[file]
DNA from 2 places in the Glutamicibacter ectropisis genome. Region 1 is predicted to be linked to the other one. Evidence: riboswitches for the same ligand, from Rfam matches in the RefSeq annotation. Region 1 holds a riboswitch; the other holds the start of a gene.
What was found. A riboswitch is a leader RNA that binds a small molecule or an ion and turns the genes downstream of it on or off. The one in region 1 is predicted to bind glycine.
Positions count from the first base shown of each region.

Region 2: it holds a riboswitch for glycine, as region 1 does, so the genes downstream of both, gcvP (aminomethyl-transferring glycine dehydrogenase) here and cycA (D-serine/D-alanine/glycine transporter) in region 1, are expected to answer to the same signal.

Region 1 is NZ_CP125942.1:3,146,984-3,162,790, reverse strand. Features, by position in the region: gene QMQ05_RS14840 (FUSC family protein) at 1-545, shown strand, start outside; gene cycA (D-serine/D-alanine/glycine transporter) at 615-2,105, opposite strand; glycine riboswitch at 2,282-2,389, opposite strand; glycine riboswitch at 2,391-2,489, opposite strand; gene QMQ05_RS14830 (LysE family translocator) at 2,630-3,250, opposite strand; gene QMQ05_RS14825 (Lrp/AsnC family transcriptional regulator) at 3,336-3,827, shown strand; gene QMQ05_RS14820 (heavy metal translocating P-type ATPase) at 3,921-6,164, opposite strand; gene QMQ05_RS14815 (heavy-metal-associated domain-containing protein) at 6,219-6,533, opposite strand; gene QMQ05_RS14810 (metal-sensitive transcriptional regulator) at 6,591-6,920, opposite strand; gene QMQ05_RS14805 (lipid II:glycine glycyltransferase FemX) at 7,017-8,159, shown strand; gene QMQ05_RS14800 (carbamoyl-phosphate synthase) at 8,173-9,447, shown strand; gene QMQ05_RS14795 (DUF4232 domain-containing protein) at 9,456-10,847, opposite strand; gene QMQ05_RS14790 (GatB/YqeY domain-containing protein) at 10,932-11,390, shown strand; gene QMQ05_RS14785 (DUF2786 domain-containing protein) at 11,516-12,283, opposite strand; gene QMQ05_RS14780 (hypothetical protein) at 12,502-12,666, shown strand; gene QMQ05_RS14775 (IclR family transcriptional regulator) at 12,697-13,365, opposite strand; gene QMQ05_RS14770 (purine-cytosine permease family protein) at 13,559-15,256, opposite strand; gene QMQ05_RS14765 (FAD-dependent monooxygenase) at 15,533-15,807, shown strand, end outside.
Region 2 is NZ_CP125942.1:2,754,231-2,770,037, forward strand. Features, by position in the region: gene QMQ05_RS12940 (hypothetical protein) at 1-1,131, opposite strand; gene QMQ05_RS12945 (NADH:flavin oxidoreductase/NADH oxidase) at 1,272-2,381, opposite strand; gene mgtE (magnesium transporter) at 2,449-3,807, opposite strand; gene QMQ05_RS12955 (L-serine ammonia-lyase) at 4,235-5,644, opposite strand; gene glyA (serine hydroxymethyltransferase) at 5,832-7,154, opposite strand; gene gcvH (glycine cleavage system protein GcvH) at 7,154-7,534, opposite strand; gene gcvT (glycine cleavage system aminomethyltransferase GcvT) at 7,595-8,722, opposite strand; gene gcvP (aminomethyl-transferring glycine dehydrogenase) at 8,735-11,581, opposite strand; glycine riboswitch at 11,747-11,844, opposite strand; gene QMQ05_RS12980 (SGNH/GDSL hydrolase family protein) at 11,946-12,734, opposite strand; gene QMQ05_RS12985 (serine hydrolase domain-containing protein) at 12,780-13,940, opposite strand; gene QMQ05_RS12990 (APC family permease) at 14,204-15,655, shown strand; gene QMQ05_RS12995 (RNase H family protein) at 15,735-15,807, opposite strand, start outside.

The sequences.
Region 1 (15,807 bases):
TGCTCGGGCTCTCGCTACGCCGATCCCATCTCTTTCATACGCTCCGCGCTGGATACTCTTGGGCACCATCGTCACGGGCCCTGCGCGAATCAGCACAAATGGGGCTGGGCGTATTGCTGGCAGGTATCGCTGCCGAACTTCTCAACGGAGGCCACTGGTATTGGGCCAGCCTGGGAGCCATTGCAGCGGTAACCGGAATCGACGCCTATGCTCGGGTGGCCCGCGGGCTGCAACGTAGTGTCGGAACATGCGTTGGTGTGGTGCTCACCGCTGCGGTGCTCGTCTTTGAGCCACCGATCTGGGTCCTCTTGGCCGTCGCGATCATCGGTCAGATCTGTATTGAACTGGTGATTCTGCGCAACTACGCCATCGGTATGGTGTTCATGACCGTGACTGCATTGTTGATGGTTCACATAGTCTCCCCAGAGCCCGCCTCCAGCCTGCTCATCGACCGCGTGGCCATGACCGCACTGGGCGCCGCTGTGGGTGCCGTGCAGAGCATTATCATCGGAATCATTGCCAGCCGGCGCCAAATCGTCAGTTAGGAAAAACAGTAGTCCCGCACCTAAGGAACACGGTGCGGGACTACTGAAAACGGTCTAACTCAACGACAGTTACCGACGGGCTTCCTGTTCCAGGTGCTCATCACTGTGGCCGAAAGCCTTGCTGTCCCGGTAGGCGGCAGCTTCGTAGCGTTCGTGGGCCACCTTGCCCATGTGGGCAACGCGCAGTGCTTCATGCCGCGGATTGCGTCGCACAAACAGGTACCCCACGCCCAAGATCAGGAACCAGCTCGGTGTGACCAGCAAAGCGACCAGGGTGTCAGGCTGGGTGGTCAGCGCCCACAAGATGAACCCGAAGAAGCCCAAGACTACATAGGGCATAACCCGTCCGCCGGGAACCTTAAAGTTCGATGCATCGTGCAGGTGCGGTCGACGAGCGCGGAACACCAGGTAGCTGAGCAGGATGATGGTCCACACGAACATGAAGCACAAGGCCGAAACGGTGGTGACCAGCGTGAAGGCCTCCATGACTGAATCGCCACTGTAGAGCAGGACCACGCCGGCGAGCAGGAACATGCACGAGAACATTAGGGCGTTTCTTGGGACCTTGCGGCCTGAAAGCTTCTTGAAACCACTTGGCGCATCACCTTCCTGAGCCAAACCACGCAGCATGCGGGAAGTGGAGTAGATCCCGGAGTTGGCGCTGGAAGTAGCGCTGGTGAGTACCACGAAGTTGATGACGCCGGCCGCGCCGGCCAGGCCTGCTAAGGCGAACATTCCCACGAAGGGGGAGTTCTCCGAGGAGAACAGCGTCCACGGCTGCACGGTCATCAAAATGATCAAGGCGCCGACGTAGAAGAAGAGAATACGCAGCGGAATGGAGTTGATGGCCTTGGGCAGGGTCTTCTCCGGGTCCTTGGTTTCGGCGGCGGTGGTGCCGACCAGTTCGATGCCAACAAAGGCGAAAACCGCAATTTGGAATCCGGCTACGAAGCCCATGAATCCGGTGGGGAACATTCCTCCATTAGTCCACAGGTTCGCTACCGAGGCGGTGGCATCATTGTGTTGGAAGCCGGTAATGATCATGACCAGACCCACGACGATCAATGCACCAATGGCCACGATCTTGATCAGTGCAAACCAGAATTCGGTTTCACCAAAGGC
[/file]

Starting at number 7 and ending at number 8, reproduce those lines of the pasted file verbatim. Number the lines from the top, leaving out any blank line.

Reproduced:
The sequences.
Region 1 (15,807 bases):